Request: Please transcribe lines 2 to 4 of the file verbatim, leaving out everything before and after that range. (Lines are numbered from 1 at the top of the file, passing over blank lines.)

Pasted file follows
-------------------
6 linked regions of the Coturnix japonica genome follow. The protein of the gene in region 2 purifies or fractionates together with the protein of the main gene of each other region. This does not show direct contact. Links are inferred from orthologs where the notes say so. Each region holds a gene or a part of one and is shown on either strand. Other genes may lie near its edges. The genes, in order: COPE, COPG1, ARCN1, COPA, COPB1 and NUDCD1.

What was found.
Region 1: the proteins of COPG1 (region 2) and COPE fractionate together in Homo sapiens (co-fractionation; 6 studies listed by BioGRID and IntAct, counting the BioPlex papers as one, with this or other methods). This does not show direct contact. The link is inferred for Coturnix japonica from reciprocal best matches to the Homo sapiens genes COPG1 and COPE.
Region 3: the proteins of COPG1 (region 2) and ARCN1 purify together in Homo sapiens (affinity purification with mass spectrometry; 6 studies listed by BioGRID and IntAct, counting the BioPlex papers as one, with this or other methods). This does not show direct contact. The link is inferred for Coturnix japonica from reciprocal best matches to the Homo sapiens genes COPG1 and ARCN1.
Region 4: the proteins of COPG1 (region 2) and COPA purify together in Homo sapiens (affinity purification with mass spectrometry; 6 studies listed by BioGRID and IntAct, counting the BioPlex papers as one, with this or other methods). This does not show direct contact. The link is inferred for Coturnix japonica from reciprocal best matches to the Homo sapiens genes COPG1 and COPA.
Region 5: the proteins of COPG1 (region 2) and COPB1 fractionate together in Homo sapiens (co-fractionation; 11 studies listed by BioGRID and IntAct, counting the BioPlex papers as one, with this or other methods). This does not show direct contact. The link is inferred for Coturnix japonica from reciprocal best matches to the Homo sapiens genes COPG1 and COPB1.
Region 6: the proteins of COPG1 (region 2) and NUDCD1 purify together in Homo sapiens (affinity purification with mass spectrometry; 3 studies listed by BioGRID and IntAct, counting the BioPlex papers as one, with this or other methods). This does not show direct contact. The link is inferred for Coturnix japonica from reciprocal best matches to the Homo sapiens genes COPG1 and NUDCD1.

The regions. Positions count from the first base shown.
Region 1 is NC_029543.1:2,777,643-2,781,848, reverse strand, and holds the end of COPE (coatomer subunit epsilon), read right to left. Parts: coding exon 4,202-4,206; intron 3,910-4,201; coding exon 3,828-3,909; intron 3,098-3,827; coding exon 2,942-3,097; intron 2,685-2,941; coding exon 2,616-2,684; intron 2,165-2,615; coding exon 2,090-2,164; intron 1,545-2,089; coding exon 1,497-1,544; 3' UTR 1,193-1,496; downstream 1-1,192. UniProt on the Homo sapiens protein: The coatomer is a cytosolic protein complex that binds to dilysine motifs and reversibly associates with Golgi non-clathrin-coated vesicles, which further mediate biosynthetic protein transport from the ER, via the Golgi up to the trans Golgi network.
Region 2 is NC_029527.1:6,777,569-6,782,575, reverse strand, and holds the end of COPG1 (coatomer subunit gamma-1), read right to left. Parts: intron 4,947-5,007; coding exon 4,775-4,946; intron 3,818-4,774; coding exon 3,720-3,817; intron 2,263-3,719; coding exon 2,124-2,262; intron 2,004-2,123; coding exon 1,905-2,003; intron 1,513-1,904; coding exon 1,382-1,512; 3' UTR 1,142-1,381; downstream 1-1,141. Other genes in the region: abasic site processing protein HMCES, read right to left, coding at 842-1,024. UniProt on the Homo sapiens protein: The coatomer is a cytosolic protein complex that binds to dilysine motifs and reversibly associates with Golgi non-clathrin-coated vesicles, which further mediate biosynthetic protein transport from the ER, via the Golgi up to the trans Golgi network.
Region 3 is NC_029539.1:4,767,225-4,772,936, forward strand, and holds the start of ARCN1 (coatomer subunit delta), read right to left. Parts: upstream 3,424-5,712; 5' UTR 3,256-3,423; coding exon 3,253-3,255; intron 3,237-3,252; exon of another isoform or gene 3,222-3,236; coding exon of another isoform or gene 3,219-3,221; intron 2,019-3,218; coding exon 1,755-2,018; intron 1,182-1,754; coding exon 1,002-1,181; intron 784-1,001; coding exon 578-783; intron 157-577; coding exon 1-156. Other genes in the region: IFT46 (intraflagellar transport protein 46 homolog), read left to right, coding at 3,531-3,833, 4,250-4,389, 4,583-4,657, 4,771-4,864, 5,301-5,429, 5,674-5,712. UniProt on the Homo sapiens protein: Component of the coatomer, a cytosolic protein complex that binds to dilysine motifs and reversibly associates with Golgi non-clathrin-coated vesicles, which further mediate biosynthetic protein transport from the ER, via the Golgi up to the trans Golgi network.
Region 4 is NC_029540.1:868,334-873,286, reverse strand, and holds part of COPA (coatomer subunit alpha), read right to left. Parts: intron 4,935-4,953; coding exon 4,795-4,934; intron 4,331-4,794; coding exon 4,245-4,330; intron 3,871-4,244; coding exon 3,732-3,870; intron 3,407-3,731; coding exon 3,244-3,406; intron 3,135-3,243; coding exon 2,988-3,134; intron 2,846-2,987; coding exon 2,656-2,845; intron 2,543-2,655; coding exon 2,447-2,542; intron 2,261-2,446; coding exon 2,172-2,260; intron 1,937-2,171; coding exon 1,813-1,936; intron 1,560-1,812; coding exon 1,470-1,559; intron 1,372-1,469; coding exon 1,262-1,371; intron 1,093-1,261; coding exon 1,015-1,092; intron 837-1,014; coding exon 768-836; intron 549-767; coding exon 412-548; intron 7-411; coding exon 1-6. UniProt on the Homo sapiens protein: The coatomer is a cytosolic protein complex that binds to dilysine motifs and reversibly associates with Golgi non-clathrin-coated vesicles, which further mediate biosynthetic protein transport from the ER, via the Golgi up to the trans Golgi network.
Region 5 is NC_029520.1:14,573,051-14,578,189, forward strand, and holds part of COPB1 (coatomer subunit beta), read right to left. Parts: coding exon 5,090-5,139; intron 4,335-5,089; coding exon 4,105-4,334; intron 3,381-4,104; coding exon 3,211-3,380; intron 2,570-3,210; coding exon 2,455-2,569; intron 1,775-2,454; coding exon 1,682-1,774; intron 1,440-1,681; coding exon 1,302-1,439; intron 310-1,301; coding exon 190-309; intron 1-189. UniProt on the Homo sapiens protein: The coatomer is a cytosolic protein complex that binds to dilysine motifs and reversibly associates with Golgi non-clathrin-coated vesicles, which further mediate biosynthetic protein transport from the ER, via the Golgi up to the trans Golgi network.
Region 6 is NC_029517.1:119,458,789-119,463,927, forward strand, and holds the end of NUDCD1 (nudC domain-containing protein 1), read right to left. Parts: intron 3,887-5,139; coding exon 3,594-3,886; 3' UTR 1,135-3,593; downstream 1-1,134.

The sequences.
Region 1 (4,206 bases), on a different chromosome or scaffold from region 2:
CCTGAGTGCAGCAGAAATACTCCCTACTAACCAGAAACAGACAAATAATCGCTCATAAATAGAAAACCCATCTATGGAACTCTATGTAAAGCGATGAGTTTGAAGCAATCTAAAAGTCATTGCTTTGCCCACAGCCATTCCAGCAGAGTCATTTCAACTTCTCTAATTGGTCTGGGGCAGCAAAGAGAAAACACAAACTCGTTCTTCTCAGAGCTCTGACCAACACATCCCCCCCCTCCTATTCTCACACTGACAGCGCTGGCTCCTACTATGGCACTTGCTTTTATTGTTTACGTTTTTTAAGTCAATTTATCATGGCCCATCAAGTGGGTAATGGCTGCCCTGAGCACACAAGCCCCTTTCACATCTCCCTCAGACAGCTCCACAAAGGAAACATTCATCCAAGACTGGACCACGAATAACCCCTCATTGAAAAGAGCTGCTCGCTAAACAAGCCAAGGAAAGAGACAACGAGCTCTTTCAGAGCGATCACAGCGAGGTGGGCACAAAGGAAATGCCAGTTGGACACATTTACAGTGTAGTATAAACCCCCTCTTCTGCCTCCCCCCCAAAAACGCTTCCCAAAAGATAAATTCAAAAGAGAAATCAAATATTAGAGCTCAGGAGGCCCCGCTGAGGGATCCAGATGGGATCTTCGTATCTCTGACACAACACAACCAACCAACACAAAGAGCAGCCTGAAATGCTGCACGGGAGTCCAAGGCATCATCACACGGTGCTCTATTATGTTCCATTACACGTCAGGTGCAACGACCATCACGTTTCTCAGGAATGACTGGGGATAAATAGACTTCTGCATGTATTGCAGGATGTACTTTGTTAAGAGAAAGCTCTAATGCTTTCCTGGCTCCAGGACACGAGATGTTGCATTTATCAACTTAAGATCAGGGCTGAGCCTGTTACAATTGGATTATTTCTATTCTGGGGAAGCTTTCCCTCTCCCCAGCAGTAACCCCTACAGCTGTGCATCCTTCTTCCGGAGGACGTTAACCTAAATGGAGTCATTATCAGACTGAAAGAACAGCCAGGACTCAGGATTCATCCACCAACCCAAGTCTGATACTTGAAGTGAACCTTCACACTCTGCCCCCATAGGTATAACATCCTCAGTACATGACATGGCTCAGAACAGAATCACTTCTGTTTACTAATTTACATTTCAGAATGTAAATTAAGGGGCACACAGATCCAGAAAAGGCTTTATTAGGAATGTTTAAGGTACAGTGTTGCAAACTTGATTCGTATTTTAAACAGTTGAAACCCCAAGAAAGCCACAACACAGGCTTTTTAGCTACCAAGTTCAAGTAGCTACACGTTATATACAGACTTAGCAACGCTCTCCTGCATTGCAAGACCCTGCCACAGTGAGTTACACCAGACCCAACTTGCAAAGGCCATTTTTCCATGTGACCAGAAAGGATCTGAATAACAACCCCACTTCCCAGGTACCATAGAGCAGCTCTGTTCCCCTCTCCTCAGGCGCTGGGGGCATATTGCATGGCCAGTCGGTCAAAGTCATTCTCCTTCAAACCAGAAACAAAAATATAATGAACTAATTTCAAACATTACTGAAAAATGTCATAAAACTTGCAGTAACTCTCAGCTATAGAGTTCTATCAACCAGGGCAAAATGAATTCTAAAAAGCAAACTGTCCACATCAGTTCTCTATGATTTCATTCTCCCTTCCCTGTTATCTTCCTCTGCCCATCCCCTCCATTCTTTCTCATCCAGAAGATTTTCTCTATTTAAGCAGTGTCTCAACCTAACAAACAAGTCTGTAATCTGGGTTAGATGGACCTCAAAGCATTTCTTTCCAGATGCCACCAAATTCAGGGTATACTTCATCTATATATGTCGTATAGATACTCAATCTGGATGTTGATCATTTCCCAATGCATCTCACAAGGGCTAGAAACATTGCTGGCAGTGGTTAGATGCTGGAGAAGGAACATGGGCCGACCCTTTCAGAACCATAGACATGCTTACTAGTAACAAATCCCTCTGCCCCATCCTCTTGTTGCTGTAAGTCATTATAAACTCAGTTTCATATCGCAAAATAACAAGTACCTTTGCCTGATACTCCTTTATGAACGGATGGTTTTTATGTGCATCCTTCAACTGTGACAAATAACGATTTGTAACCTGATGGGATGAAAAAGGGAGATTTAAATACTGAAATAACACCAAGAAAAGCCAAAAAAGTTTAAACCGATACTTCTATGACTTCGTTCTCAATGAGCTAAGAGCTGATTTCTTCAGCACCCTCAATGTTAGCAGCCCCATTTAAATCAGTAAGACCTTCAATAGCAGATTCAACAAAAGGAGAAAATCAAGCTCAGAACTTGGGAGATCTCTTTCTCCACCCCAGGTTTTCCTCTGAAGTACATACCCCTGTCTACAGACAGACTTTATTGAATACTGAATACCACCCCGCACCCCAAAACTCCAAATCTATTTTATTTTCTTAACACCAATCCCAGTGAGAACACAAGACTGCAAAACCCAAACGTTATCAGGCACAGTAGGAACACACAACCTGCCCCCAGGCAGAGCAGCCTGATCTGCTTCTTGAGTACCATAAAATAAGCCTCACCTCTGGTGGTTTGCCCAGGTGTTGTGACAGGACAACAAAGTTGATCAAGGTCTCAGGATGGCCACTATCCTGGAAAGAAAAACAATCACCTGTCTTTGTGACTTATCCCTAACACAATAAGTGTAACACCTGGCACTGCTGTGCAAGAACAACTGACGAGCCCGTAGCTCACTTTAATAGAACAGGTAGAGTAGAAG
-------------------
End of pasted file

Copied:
What was found.
Region 1: the proteins of COPG1 (region 2) and COPE fractionate together in Homo sapiens (co-fractionation; 6 studies listed by BioGRID and IntAct, counting the BioPlex papers as one, with this or other methods). This does not show direct contact. The link is inferred for Coturnix japonica from reciprocal best matches to the Homo sapiens genes COPG1 and COPE.
Region 3: the proteins of COPG1 (region 2) and ARCN1 purify together in Homo sapiens (affinity purification with mass spectrometry; 6 studies listed by BioGRID and IntAct, counting the BioPlex papers as one, with this or other methods). This does not show direct contact. The link is inferred for Coturnix japonica from reciprocal best matches to the Homo sapiens genes COPG1 and ARCN1.